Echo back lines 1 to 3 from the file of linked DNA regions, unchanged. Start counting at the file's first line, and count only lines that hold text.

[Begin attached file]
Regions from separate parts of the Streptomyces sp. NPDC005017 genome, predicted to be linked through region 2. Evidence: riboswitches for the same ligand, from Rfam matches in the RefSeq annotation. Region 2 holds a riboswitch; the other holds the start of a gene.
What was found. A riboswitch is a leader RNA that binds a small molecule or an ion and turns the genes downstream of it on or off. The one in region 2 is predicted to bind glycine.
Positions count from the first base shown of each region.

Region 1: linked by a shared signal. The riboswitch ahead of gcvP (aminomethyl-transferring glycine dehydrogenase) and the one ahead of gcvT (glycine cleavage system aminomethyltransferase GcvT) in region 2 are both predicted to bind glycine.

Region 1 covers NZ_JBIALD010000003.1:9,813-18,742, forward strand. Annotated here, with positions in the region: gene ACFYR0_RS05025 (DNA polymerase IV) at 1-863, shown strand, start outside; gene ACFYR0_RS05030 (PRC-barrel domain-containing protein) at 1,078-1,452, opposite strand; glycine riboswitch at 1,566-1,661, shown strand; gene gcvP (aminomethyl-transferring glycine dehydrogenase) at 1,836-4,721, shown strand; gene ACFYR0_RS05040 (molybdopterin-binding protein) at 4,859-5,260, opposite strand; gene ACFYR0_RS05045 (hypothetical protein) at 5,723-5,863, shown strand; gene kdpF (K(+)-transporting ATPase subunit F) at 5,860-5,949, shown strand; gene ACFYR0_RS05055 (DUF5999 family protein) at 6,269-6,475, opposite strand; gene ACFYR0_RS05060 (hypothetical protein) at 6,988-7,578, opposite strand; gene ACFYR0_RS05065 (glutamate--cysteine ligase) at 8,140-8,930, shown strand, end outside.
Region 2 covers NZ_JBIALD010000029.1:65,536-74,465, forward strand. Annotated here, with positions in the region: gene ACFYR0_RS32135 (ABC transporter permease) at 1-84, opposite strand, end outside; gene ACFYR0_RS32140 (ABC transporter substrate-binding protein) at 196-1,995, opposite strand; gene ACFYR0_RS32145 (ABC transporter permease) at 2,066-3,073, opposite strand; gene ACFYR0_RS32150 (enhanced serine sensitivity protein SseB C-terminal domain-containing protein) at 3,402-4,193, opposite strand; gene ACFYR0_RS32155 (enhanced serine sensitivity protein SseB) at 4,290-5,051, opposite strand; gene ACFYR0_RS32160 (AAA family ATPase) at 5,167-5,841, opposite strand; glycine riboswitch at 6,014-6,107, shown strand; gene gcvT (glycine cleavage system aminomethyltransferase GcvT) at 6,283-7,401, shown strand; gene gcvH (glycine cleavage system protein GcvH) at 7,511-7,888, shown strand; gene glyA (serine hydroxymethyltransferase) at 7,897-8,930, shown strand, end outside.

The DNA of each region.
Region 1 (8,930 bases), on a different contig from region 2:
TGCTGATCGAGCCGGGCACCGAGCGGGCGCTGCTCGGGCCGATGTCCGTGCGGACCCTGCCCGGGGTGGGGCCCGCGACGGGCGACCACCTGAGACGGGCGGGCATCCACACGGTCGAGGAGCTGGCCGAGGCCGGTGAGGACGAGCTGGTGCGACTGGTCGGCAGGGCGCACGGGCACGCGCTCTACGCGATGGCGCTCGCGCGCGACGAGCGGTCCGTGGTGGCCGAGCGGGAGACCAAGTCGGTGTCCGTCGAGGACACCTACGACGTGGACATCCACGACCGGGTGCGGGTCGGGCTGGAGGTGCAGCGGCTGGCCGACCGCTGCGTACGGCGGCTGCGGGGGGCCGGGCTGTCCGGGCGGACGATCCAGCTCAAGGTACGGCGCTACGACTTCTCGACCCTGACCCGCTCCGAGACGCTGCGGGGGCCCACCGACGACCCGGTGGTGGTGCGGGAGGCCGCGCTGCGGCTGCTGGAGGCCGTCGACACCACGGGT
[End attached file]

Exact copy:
Regions from separate parts of the Streptomyces sp. NPDC005017 genome, predicted to be linked through region 2. Evidence: riboswitches for the same ligand, from Rfam matches in the RefSeq annotation. Region 2 holds a riboswitch; the other holds the start of a gene.
What was found. A riboswitch is a leader RNA that binds a small molecule or an ion and turns the genes downstream of it on or off. The one in region 2 is predicted to bind glycine.
Positions count from the first base shown of each region.